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Sudden Unexpected Death in Epilepsy: A Personalized Prediction Tool

Cite this dataset

Jha, Ashwani et al. (2021). Sudden Unexpected Death in Epilepsy: A Personalized Prediction Tool [Dataset]. Dryad.


Objective: To develop and validate a tool for individualised prediction of Sudden Unexpected Death in Epilepsy (SUDEP) risk, we re-analysed data from one cohort and three case-control studies undertaken 1980-2005.

Methods: We entered 1273 epilepsy cases (287 SUDEP, 986 controls) and 22 clinical predictor variables into a Bayesian logistic regression model.

Results: Cross-validated individualized model predictions were superior to baseline models developed from only average population risk or from generalised tonic-clonic seizure frequency (pairwise difference in leave-one-subject-out expected log posterior density = 35.9, SEM +/-12.5, and 22.9, SEM +/-11.0 respectively). The mean cross-validated (95% Bootstrap Confidence Interval) Area Under the Receiver Operating Curve was 0.71 (0.68 to 0.74) for our model versus 0.38 (0.33 to 0.42) and 0.63 (0.59 to 0.67) for the baseline average and generalised tonic-clonic seizure frequency models respectively. Model performance was weaker when applied to non-represented populations. Prognostic factors included generalized tonic-clonic and focal-onset seizure frequency, alcohol excess, younger age of epilepsy onset and family history of epilepsy. Anti-seizure medication adherence was associated with lower risk.

Conclusions: Even when generalised to unseen data, model predictions are more accurate than population-based estimates of SUDEP. Our tool can enable risk-based stratification for biomarker discovery and interventional trials. With further validation in unrepresented populations it may be suitable for routine individualized clinical decision-making. Clinicians should consider assessment of multiple risk factors, and not only focus on the frequency of convulsions.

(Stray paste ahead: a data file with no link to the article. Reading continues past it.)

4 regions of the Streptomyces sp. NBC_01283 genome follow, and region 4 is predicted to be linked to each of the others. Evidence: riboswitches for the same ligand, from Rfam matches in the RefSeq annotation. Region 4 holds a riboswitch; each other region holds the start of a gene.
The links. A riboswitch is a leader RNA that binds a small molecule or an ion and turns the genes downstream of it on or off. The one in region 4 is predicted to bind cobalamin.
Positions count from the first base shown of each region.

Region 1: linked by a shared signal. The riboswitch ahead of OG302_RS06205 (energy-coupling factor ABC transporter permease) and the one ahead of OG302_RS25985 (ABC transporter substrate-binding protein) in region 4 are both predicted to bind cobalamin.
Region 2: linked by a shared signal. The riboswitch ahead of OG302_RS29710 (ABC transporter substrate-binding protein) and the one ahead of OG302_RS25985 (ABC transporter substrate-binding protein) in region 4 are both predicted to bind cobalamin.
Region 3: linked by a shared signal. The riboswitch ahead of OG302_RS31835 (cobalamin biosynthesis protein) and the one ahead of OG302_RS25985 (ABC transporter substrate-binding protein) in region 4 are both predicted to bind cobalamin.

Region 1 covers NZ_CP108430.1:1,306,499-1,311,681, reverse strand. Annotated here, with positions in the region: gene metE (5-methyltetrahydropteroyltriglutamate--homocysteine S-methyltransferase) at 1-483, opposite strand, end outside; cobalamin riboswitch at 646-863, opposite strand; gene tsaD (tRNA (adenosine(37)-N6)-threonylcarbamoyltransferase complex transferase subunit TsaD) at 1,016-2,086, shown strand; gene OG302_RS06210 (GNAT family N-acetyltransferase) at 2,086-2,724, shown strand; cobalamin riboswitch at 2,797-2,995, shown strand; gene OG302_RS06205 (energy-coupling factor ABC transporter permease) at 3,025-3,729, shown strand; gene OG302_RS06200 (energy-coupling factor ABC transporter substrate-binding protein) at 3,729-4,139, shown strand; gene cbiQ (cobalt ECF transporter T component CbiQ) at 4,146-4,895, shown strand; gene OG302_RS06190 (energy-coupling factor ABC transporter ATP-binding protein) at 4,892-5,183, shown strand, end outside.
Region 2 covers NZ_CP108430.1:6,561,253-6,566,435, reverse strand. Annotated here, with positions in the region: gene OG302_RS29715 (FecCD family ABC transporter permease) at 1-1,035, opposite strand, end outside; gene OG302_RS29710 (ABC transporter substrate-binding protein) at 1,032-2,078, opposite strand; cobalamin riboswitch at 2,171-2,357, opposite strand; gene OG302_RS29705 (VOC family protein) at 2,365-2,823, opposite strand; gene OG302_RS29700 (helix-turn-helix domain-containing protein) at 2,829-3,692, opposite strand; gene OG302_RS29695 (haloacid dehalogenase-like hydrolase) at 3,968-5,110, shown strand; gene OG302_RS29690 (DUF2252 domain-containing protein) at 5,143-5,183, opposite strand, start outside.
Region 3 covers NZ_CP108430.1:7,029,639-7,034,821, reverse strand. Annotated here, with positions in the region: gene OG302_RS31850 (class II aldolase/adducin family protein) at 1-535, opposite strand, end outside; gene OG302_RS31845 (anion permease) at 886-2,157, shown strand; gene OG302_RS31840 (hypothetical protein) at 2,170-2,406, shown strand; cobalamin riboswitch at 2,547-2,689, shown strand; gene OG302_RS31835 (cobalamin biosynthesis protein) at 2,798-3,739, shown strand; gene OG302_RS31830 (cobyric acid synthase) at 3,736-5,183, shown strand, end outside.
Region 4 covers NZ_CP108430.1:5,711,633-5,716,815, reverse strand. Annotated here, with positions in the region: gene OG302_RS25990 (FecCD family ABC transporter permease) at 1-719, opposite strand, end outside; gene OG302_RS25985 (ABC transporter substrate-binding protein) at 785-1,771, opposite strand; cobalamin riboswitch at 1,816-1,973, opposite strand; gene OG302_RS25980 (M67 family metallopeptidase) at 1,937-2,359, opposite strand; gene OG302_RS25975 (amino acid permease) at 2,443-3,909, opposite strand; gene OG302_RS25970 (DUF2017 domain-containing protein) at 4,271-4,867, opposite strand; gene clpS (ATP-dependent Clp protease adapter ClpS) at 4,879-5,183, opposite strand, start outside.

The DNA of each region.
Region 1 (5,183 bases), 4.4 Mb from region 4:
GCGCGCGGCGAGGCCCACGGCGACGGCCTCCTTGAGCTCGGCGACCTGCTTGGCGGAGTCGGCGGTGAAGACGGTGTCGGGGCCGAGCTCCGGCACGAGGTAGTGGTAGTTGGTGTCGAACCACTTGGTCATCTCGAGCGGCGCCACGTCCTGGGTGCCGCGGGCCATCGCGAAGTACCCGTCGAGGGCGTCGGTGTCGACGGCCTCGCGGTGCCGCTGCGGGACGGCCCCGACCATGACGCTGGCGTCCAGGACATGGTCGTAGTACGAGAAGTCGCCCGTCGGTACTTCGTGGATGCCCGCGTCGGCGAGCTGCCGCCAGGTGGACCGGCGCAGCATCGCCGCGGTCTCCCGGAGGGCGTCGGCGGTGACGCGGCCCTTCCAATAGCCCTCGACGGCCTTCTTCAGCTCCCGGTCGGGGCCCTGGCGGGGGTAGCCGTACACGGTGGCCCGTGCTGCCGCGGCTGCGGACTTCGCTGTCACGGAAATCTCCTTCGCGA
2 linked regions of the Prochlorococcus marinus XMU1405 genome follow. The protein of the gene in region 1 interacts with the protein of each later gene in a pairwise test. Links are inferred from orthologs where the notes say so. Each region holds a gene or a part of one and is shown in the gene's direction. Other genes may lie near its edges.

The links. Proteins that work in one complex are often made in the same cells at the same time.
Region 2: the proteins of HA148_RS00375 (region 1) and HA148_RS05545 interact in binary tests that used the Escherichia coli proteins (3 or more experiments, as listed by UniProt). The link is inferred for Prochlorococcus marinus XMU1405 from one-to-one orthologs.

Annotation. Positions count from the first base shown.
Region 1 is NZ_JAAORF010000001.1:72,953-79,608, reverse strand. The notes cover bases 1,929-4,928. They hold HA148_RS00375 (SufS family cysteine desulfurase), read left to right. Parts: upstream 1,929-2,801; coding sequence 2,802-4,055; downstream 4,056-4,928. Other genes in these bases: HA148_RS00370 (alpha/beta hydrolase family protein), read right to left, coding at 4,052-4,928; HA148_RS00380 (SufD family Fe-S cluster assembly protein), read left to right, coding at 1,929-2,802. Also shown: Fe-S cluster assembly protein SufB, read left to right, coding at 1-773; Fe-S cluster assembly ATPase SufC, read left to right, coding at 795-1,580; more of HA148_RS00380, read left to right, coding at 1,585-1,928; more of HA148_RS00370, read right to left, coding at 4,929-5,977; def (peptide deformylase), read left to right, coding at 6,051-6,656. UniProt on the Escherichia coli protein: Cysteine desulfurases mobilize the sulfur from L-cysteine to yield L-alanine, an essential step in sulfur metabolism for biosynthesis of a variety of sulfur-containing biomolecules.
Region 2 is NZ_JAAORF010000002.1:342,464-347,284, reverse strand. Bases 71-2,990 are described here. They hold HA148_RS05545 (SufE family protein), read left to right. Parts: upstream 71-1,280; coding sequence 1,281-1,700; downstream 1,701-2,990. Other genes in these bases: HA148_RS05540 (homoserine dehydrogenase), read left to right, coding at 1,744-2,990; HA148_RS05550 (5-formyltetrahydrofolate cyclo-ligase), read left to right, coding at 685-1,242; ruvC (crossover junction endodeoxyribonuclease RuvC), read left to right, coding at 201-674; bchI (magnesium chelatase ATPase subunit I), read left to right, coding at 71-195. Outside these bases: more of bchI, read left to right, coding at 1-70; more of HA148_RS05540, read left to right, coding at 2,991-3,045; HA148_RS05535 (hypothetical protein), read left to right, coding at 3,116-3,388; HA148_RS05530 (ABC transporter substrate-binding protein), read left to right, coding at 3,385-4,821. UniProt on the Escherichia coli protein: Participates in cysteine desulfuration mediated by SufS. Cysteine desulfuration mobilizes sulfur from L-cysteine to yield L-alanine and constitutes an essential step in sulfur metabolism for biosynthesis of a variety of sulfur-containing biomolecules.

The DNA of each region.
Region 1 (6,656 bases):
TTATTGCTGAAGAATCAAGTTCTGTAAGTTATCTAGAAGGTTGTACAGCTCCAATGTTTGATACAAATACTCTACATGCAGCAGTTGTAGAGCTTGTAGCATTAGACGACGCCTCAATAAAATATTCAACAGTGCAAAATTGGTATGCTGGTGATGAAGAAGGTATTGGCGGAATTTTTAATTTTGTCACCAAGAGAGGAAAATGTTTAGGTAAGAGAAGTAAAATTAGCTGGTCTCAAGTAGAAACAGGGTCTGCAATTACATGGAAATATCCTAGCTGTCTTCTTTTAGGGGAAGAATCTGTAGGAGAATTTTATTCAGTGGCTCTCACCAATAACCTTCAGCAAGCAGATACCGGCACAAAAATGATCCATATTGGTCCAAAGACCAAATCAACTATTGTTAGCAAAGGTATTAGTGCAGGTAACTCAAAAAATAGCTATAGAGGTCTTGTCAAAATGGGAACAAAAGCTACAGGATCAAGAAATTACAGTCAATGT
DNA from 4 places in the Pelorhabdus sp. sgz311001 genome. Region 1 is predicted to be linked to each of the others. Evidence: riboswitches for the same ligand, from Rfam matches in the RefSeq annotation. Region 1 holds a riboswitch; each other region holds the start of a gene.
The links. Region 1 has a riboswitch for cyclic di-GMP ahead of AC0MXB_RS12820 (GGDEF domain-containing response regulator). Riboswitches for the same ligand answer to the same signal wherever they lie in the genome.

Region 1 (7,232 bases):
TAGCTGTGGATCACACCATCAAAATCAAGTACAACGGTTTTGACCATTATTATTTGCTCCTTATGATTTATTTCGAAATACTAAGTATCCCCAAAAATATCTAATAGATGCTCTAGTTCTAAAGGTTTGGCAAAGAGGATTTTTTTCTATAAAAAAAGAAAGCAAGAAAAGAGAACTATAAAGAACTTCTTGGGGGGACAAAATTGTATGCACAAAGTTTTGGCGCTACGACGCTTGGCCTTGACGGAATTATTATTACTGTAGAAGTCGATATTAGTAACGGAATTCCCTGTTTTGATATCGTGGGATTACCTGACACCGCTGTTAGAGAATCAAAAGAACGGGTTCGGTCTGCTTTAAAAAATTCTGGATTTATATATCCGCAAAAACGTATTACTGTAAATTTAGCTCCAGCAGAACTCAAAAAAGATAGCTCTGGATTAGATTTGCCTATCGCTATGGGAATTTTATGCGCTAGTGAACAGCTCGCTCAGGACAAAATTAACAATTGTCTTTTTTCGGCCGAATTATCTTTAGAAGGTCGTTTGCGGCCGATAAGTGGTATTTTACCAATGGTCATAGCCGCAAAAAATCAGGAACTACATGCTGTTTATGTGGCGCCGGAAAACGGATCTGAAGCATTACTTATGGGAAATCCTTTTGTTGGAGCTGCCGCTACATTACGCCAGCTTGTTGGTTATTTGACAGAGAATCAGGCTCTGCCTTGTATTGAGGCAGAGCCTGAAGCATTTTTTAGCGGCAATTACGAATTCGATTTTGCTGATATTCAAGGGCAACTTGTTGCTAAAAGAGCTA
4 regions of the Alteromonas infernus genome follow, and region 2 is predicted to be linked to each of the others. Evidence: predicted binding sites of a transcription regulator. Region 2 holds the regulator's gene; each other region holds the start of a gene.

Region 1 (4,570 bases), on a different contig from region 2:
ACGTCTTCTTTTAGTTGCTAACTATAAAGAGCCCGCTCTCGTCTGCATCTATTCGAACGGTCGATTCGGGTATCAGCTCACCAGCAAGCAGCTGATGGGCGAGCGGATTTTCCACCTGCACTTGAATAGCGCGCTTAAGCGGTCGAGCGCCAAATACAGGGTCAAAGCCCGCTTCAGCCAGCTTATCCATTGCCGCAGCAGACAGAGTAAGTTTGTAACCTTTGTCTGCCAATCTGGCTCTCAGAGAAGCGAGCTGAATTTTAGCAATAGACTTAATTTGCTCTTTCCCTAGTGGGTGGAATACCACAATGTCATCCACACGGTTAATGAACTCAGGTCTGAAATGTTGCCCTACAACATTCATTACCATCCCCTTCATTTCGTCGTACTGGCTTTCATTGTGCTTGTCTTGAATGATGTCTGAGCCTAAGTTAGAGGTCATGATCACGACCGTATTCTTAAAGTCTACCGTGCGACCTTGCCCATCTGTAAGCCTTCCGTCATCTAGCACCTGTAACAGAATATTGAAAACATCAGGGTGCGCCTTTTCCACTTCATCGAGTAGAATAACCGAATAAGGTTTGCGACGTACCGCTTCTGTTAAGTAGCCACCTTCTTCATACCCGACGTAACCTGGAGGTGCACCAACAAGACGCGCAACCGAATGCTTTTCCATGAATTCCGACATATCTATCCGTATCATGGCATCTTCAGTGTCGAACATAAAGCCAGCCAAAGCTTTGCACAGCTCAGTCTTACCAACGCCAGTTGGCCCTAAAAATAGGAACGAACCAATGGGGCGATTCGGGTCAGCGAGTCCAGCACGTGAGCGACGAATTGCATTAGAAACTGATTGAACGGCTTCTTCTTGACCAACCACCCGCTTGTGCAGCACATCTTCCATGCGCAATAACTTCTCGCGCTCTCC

These data are additional to the main article "Sudden unexpected death in epilepsy: a personalised prediction tool" which is a re-analysis of previously collected data. Please see main article, and source papers for details on how the source datasets were collected.

Source articles:

Nilsson L, Farahmand BY, Persson PG, Thiblin I, Tomson T. Risk factors for sudden unexpected death in epilepsy: a case-control study. Lancet. 1999;353:888–893.

Walczak TS, Leppik IE, D’Amelio M, et al. Incidence and risk factors in sudden unexpected death in epilepsy: a prospective cohort study. Neurology. 2001;56:519–525.

Langan Y, Nashef L, Sander JW. Case-control study of SUDEP. Neurology. 2005;64:1131–1133.

Hitiris N, Suratman S, Kelly K, Stephen LJ, Sills GJ, Brodie MJ. Sudden unexpected death in epilepsy: A search for risk factors. Epilepsy Behav. 2007;10:138–141.

Additional details also in this meta-analysis:

Hesdorffer DC, Tomson T, Benn E, et al. Combined analysis of risk factors for SUDEP. Epilepsia. 2011;52:1150–1159.